No rate hike in 2009 Clallam PUD budget

Clallam County Public Utility District's electricity customers received an early Christmas present courtesy of the Bonneville Power Administration.

A $1.8 million credit to settle a long-running lawsuit against Bonneville by 72 of its public utilities in the state means Clallam PUD won't have to increase its electricity rates in 2009.

"We're really excited not to raise rates going into this year. We spent a lot of time on the budget so there would be no need for a rate increase," said Josh Bunch, Clallam PUD treasurer.

"Last year we said there would be a need for rate increases in the future, but the credit from Bonneville will be used to offset our rates. It's a way for us not to have to increase rates to cover costs," he said.

Clallam PUD serves about 28,500 electricity customers in Sequim, Forks and the unincorporated areas of Clallam County, plus the Port Townsend Paper Corp. mill.

The district charges its residential electricity customers a $15 flat monthly rate, plus 6.2 cents per kilowatt-hour of energy used.

So an average residential customer using 1,500 kilowatt-hours a month pays the $15 flat rate plus $93 for daily energy use or a total of $108 a month.

Clallam PUD last increased its electricity rates in April 2008 by an average of 5.5 percent.

Future rate increases had been assumed in planning future budgets but the lawsuit settlement with Bonneville changed that projection.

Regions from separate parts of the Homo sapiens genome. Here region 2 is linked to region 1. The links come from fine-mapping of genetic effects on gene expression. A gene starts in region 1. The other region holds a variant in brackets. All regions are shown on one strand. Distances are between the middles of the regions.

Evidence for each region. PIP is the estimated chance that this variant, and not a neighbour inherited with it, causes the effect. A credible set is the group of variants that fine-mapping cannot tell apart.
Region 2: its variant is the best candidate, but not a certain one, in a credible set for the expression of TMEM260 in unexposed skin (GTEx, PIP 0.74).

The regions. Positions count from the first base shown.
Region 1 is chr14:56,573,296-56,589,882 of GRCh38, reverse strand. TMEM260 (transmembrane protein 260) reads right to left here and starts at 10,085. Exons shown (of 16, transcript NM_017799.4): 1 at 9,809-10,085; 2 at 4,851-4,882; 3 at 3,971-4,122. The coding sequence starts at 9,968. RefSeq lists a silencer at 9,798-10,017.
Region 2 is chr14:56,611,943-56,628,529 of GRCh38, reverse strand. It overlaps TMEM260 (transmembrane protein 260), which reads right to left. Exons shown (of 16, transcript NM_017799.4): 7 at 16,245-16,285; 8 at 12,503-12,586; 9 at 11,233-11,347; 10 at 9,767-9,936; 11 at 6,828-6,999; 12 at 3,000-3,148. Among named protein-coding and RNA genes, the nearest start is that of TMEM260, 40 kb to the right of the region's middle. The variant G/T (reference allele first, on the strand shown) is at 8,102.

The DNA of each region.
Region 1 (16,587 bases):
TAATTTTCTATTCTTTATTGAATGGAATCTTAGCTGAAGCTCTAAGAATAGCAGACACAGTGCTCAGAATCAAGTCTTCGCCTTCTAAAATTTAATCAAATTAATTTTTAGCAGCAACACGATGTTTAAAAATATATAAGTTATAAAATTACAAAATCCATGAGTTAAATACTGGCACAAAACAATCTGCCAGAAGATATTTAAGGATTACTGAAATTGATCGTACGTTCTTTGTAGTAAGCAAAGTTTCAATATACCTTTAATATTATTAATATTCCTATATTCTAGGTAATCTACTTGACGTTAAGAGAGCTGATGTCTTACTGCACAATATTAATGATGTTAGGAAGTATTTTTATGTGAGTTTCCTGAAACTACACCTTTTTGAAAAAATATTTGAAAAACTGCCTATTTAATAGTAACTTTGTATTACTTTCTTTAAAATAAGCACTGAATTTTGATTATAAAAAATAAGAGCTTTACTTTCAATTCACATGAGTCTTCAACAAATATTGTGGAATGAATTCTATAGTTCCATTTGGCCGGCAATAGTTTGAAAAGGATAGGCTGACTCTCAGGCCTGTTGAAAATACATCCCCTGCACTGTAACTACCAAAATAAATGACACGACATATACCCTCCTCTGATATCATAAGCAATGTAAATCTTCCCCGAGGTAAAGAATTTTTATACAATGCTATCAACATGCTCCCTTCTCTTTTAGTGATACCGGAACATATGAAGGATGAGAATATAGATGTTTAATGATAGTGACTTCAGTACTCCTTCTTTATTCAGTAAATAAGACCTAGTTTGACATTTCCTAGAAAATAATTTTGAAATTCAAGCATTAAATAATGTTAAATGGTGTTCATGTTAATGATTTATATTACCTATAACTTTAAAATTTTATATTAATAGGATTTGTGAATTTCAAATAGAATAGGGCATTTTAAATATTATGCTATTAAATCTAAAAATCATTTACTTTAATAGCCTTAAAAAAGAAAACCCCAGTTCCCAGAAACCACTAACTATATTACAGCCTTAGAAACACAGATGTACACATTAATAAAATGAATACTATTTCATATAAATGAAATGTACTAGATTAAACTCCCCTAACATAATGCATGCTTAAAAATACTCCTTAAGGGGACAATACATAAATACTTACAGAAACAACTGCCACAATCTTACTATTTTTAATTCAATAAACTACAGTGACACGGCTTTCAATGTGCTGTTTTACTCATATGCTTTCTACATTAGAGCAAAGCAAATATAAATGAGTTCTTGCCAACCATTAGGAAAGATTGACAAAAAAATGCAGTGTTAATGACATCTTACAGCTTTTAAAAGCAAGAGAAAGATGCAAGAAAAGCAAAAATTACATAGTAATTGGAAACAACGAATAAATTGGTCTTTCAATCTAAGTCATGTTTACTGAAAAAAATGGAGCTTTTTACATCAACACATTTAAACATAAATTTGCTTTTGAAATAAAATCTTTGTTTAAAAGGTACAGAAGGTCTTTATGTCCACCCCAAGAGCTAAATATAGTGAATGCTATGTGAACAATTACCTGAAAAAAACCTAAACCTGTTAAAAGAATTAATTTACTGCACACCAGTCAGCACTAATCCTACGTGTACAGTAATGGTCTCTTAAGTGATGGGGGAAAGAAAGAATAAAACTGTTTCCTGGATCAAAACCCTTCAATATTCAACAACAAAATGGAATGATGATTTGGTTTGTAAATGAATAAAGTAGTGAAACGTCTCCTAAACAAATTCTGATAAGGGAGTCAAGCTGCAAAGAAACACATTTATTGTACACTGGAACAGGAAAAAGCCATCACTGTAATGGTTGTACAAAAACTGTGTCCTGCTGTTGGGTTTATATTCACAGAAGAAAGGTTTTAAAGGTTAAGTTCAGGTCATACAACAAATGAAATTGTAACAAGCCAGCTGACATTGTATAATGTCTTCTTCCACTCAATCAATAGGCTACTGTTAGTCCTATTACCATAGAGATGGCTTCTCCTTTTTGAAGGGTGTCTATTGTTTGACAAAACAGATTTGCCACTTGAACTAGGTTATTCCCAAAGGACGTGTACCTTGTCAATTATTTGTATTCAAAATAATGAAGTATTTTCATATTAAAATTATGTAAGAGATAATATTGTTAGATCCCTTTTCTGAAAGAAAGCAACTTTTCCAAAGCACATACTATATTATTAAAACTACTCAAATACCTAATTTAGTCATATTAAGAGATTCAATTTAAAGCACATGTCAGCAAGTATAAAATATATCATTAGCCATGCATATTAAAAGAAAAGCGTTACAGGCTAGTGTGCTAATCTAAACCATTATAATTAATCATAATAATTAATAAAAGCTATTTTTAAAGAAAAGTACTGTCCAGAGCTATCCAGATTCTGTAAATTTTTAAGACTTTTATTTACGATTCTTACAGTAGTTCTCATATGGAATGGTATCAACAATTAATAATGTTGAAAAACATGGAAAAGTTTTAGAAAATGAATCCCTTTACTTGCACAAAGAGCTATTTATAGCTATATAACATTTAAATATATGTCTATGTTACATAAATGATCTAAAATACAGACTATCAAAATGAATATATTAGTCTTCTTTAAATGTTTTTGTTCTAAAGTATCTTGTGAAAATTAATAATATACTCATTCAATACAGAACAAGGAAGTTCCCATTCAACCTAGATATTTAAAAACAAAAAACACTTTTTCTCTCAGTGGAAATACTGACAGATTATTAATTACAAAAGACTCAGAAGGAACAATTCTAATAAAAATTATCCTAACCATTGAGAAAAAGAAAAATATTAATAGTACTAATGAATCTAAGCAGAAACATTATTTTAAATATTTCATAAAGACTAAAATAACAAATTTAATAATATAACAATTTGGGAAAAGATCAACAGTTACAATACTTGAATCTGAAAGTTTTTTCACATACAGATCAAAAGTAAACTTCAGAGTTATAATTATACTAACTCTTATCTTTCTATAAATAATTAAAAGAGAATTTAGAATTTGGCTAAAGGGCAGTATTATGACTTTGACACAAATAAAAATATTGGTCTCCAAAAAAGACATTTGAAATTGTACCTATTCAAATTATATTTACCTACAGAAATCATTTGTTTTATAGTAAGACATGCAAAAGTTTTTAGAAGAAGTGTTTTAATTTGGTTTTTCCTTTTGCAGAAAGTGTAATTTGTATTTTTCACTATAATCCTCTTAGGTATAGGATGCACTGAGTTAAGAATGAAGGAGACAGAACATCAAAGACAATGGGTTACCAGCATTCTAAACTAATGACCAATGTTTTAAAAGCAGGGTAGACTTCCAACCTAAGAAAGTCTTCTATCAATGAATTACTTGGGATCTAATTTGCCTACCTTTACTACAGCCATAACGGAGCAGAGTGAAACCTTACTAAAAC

The district's last electricity rate increase prior to April 2008 was a 22.4-percent hike in September 2001 following the 2000-2001 West Coast energy shortage.

Rates were reduced by 3 percent in April 2002 following a reduction in wholesale power rates.

Clallam PUD's 2009 electricity department budget includes $74.2 million in revenue, including $49.9 million in power sales revenue - virtually unchanged from $49.8 million in 2008 - and a projected ending fund balance of $19.2 million.

That's only $100,000 less than the $19.3 million the district will have in the bank to start the year.

"We try to get it close so we don't have to use reserves, using $100,000 of the fund balance is essentially a balanced budget," Bunch said.

Projected expenses are $55 million including $25.9 million in power purchases from the Bonneville Power Administration. The lawsuit settlement gives the district a $1.84 million refund, making the net power cost $24 million or $3.2 million less than in 2008.

The lawsuit filed in 2001 challenged how Bonneville calculated the "residential and small farm exchange credit."

Approved in 1980, the program provides investor-owned utilities such as Puget Sound Energy with benefits from the hydroelectric system by subsidizing their rates with money from public utilities such as Clallam PUD.

Public utilities sued over the amount of the subsidy - about 13 percent of a Puget Sound Energy customer's monthly bill - and to get back the $13 million they were overcharged over several years.

Along with the credit against 2009 power purchases costs, the lawsuit settlement could include a refund of as much as $750 million over seven years to the 72 public utilities that filed the lawsuit.

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